12. April 2014 11:05
A lightweight post this week. One of my favorite F# type providers is the World Bank type provider, which enables ridiculously easy access to a boatload of socio-economic data for every country in the world. However, numbers are cold – wouldn’t it be nice to visualize them using a map? Turns out it’s pretty easy to do, using another of my favorites, the R type provider. The rworldmap R package, as its name suggests, is all about world maps, and is a perfect fit with the World Bank data.
The video below shows you the results in action; I also added the code below, for good measure. The only caveat relates to the integration between the Deedle data frame library and R. I had to manually copy the Deedle.dll and Deedle.RProvider.Plugin.dll into packages\RProvider.1.0.5\lib for the R Provider to properly convert Deedle data frames into R data frames. Enjoy!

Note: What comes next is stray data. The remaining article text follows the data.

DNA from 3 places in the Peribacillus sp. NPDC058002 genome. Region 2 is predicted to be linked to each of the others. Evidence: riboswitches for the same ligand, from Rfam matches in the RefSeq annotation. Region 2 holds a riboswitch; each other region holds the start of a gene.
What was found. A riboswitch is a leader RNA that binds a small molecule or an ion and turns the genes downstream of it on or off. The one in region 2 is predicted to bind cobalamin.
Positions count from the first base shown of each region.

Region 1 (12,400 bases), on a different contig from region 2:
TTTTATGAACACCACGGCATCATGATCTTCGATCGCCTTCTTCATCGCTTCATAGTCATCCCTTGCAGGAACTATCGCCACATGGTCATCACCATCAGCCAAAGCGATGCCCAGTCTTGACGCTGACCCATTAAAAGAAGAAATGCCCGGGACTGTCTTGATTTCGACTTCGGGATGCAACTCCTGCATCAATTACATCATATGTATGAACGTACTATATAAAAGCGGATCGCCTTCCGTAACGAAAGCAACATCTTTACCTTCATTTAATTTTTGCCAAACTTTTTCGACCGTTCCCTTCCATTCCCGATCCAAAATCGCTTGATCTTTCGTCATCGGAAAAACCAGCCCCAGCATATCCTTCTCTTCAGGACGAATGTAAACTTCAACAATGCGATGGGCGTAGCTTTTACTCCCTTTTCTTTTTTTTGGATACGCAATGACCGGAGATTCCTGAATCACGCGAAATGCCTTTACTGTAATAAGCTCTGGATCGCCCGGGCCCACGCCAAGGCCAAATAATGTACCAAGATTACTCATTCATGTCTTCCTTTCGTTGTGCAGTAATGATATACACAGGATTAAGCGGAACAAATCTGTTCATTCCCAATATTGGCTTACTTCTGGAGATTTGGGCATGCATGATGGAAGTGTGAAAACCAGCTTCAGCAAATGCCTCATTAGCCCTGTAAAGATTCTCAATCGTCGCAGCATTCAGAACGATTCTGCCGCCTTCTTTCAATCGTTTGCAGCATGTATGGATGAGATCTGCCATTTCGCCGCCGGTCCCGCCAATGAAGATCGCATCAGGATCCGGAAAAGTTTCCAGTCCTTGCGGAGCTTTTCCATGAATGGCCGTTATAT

Here is the script I used:
let wb = WorldBankData.GetDataContext()
let countries = wb.Countries
let pop2000 = series [ for c in countries -> c.Code => c.Indicators.``Population (Total)``.]
let pop2010 = series [ for c in countries -> c.Code => c.Indicators.``Population (Total)``.]
let surface = series [ for c in countries -> c.Code => c.Indicators.``Surface area (sq. km)``.]
let df = frame [ "Pop2000" => pop2000; "Pop2010" => pop2010; "Surface" => surface ]
df?Codes <- df.RowKeys
let map = R.joinCountryData2Map(df,"ISO3","Codes")
df?Density <- df?Pop2010 / df?Surface
df?Growth <- (df?Pop2010 - df?Pop2000) / df?Pop2000
let map2 = R.joinCountryData2Map(df,"ISO3","Codes")
Have a great week-end, everybody! And big thanks to Tomas for helping me figure out a couple of things about Deedle.